Chinese finalists lead way in TopCoder contest

A Chinese teenager won the most coveted prize in the TopCoder Open software contest last week, leading a large contingent of Chinese finalists. Bin Jin, 18, who goes by "crazyb0y," won the algorithm competition, which included solving three problems labeled easy, medium, and hard. Roughly 4,200 people participated in the contest, with 70 finalists chosen for a tournament in Las Vegas. Of those finalists, 20 were from China, 10 from Russia, and two from the US. The contest is sponsored by the US National Security Agency, which often hires people who perform well. (Computerworld)

Canada won't regulate Internet content, for now

A Canadian regulator ruled Tuesday that Internet streaming is considered broadcasting and can be treated the same way as television and radio, but turned down a levy proposal that would have required ISPs to contribute funds for creative content. The Canadian Radio-Television and Telecommunications Commission (CRTC) upheld a regulartory exemption for Internet in place since 1999, deciding that regulation would curtail innovation in a medium that is still growing. Many ISPs and companies, such as Google, that opposed the levies were pleased with the decision, but the CRTC left open the possibility that the levies could be introduced some time in the future. (Ars Technica)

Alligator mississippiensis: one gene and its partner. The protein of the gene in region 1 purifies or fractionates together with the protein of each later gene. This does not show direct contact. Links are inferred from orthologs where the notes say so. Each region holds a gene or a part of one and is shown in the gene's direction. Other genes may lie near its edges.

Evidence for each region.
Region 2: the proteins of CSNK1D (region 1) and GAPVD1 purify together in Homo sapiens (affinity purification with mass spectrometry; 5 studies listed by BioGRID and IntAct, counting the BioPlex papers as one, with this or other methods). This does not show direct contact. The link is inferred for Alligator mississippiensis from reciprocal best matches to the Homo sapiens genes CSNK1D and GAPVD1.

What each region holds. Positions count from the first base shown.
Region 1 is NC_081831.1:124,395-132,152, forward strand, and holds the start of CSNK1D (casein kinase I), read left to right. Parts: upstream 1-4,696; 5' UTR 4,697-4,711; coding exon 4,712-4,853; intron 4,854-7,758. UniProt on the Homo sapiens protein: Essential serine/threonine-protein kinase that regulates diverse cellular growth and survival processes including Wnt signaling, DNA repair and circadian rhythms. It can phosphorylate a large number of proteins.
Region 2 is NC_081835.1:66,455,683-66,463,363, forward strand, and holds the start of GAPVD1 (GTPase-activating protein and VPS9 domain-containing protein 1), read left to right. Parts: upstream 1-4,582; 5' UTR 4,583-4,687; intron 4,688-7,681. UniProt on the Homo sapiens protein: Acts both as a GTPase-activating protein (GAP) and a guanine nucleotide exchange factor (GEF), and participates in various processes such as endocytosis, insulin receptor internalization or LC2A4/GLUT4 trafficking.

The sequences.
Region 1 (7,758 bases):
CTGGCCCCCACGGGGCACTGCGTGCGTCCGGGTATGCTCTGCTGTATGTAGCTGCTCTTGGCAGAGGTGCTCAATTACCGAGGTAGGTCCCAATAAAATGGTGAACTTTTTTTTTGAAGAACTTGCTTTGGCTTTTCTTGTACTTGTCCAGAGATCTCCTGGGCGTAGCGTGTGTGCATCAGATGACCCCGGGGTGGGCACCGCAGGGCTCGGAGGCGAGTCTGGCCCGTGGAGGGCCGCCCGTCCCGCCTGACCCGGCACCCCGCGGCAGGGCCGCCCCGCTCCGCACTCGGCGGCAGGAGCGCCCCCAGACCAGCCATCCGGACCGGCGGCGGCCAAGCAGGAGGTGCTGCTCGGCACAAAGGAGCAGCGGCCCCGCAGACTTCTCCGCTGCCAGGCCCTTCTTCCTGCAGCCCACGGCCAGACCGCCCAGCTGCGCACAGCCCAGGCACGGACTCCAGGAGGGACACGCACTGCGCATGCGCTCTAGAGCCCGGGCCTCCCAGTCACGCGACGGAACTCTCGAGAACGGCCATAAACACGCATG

China to require Web-filtering program on all computers

China is requiring all computers sold in the country after July 1 to have a government-approved Web-filtering program installed or come with a CD-ROM including the software, according to reports. Called Green Dam Youth Escort, the program blocks Web sites containing pornographic content and can be disabled by parents, who can filter content by keywords. China has aggressively tried to block content it deems inappropriate, including access to Microsoft's Bing search engine, Twitter, and Hotmail last week. (The Associated Press, Computerworld)

Hackers claim massive T-Mobile breach, security experts doubtful

A group of hackers on Saturday claimed that it had breached T-Mobile security and stolen a large amount of information, including databases, programs, and customers' financial documents. The group posted a message on the Full Disclosure security mailing list, saying that it had initially offered the information to T-Mobile's competitors, and is now offering it to the highest bidder. T-Mobile said that it is investigating the matter. However, some security experts doubted the claim and believed it to be a hoax, noting that the public offer actually devalued any stolen information by giving T-Mobile time to implement coutermeasures and change passwords. (CNet)

Studios experiment with Epix movie streaming service

Three movie studios have collaborated to launch Epix, a new streaming service intended as a new distribution model through cable and Internet services that will offer pre-DVD films. Paramount, MGM, and Lionsgate funded the new 720p high-definition service, which will be offered as part of cable companies' regular service, avoiding a separate monthly charge or advertising. Movies available on the cable service will also be streamed on demand at Epixhd.com through a Flash player that checks bandwidth every 10 seconds and adjusts accordingly. Epix, which is rolling out in an invitation-only beta, will only be offered to customers who sign up for cable companies' full television and Internet package. The company is exploring additional collaboration with ISPs by installing caching servers in data centers to cut down on bandwidth. (Ars Technica)